Time of the tamarack

Have you ever seen a stand of golden-needled tamaracks blazing in late afternoon against a dark and brooding sky? Add to this the scent of dry leaves  and the wild song of geese on the wing, and you have a perfect moment to savor in your mind’s eye for as long as you need the memory.  

It will leave its lingering trail to thaw your spirit in its amber afterglow. So much is expected of the maple’s crescendo that the colors of New England in November — oxblood, russet, nutbrown, straw — seem muted and somber. But there is subtle splendor even now, in the time of the tamarack.

It is an unusual name for an unusual tree. Algonquian in origin, it comes to English by way of French Canada where the tamarack persists in the boreal forest even to the Arctic Circle.  The Tamarack ( Larax Laricina)  is the American larch.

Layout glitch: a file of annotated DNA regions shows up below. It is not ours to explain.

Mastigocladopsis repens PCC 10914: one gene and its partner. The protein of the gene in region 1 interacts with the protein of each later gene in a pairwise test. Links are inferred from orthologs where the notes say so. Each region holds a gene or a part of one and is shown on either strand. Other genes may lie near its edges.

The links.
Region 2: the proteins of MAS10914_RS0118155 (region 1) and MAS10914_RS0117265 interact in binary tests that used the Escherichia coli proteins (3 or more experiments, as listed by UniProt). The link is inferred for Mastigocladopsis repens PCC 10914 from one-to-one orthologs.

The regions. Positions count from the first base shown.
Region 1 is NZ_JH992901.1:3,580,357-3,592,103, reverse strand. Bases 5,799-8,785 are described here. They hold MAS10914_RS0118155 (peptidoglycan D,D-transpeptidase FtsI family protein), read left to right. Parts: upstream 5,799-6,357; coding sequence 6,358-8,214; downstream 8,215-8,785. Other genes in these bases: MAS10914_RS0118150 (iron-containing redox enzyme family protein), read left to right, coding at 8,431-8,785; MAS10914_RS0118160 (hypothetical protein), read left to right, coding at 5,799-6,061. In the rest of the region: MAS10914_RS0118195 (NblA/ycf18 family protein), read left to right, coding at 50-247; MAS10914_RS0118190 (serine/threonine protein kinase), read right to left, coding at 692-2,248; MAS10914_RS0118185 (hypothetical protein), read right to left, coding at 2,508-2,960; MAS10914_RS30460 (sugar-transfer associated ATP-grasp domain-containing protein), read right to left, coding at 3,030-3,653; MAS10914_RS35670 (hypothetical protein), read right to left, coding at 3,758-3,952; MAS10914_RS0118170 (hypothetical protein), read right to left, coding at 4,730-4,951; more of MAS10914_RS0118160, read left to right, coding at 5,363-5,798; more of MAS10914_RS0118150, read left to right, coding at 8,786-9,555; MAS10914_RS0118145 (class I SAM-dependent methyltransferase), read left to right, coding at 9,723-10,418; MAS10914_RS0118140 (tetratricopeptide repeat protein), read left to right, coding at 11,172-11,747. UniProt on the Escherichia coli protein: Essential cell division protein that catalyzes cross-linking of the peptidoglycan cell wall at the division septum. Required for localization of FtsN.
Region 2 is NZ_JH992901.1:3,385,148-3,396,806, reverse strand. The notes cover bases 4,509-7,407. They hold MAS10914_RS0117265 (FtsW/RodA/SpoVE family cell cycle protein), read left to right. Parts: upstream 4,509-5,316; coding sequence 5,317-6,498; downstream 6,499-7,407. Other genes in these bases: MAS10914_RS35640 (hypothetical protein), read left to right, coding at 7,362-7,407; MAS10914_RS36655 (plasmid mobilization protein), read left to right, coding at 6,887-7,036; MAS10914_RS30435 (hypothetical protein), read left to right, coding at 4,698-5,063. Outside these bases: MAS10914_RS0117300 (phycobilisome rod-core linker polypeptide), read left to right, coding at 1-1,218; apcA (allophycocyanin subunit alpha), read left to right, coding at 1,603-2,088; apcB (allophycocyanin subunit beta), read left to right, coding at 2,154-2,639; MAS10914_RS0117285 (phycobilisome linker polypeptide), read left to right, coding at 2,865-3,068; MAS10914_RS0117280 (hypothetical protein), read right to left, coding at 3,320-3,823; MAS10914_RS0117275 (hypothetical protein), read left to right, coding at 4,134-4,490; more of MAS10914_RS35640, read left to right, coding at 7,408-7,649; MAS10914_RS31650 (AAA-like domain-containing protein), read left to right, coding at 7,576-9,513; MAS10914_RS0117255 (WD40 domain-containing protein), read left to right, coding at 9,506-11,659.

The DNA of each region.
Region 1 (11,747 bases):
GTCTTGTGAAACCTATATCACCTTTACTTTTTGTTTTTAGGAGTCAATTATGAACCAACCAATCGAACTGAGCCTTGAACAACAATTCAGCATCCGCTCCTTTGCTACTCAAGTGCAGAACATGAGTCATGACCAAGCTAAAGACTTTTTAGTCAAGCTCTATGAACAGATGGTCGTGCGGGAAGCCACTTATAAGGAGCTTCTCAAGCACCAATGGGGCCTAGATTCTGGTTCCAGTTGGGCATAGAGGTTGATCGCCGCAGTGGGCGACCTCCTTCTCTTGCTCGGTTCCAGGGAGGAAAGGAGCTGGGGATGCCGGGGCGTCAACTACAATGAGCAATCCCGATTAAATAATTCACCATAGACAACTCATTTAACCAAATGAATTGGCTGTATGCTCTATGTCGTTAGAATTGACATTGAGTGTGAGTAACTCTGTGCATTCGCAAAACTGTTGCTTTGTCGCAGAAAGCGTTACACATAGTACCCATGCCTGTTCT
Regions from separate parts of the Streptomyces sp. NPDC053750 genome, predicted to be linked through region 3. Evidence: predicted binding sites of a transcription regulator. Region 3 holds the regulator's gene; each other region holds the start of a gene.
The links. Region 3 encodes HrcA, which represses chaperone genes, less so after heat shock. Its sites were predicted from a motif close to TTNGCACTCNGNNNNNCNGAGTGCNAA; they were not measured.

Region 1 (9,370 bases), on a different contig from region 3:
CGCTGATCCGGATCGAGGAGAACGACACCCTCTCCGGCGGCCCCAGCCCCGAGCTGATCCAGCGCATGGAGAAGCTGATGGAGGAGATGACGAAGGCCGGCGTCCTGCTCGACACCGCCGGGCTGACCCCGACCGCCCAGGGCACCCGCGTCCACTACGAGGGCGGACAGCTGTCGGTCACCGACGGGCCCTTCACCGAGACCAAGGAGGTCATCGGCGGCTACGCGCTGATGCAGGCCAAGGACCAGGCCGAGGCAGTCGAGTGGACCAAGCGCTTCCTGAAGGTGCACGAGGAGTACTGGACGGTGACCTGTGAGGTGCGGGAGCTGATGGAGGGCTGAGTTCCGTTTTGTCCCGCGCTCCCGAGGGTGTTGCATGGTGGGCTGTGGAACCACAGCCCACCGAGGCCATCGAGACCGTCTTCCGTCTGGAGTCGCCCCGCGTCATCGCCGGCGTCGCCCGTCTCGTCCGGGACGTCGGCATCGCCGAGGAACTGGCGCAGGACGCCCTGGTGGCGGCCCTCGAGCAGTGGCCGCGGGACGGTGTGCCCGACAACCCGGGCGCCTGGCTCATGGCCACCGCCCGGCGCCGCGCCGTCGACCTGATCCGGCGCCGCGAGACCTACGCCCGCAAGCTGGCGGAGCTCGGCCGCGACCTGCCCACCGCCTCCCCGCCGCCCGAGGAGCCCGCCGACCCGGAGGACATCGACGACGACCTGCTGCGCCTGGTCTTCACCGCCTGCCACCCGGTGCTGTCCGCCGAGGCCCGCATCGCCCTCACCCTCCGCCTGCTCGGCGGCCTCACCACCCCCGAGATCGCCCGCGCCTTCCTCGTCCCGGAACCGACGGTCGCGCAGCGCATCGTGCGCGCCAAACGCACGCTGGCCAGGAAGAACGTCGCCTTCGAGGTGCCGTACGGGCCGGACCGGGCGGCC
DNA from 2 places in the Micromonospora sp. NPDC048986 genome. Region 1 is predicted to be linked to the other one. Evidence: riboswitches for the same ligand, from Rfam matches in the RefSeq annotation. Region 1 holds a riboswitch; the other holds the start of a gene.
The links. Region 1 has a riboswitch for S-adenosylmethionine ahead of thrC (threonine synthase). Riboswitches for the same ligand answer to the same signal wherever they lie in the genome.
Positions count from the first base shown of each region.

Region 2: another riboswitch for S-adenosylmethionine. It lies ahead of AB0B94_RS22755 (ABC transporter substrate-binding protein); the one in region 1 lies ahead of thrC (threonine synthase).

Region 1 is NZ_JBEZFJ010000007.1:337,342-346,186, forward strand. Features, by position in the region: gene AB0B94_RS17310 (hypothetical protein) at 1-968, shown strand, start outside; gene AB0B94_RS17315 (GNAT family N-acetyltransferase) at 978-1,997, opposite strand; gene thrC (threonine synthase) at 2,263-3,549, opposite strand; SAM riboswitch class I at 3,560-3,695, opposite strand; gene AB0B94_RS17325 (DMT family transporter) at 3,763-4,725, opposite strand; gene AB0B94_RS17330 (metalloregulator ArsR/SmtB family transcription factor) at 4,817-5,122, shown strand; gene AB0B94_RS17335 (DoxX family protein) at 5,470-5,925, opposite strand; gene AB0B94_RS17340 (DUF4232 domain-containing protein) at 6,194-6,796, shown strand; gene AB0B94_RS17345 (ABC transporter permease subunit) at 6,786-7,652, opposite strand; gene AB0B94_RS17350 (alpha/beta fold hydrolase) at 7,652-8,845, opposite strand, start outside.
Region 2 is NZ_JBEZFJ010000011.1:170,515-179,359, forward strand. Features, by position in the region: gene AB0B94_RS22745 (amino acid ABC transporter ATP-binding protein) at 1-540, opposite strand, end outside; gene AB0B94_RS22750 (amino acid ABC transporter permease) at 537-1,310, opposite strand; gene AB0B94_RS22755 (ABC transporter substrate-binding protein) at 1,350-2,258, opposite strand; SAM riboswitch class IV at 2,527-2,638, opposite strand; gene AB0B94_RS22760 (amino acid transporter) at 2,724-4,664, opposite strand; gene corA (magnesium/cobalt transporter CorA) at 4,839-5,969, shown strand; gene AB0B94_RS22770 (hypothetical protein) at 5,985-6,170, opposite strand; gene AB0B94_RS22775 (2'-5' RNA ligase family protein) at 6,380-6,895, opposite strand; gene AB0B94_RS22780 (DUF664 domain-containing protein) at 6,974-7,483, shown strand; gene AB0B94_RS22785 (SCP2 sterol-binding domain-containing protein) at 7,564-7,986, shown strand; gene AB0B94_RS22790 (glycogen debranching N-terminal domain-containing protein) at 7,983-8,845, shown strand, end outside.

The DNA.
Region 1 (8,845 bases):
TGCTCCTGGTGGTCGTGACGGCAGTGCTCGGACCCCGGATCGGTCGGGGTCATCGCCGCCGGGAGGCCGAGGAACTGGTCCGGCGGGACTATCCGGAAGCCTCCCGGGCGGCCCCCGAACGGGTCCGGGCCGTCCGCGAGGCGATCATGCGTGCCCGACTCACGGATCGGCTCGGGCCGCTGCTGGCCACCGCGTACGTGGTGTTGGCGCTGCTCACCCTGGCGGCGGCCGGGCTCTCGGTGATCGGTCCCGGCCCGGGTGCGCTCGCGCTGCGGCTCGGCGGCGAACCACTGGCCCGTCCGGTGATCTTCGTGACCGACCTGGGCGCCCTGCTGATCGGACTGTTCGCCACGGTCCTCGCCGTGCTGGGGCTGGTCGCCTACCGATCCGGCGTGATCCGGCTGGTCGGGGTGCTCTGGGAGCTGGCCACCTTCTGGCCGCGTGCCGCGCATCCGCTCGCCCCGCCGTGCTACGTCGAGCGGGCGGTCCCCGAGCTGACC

Unique among our region’s native conifers, it is also deciduous.  The soft needles of the tamarack turn a golden orange as the season advances, and a shaft of low angled sunlight really brings out the richness of the color. The horizontal branches remain bare of needles until they revive in Spring, and provide handy if somewhat desolate roosts for raptors.

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Tamaracks like their feet wet, and are often found in moist peat lands and even perched on bog mats.  Their lateral roots were once prized for their durability and natural curves for making the knees of wooden ships. I look for them as I skirt the margins of swamps, or near the base of the hillsides and out in the flats where there are seeps and springs.  They are companions to black spruce in sphagnum bogs, and sometimes mark the limit of tillable ground between field and swamp.

Now is the time to look to the tamaracks, as maples fade and beech leaves curl and tatter.  The oaks are the last to gain the forest canopy and insist on the last word as well, as autumn comes to a close, but tamaracks remind us that the world is not yet bleached of color, and November has its golden hour as well.

Tim Abbott is program director of Housatonic Valley Association’s Litchfield Hills Greenprint. His blog is at greensleeves.typepad.com.

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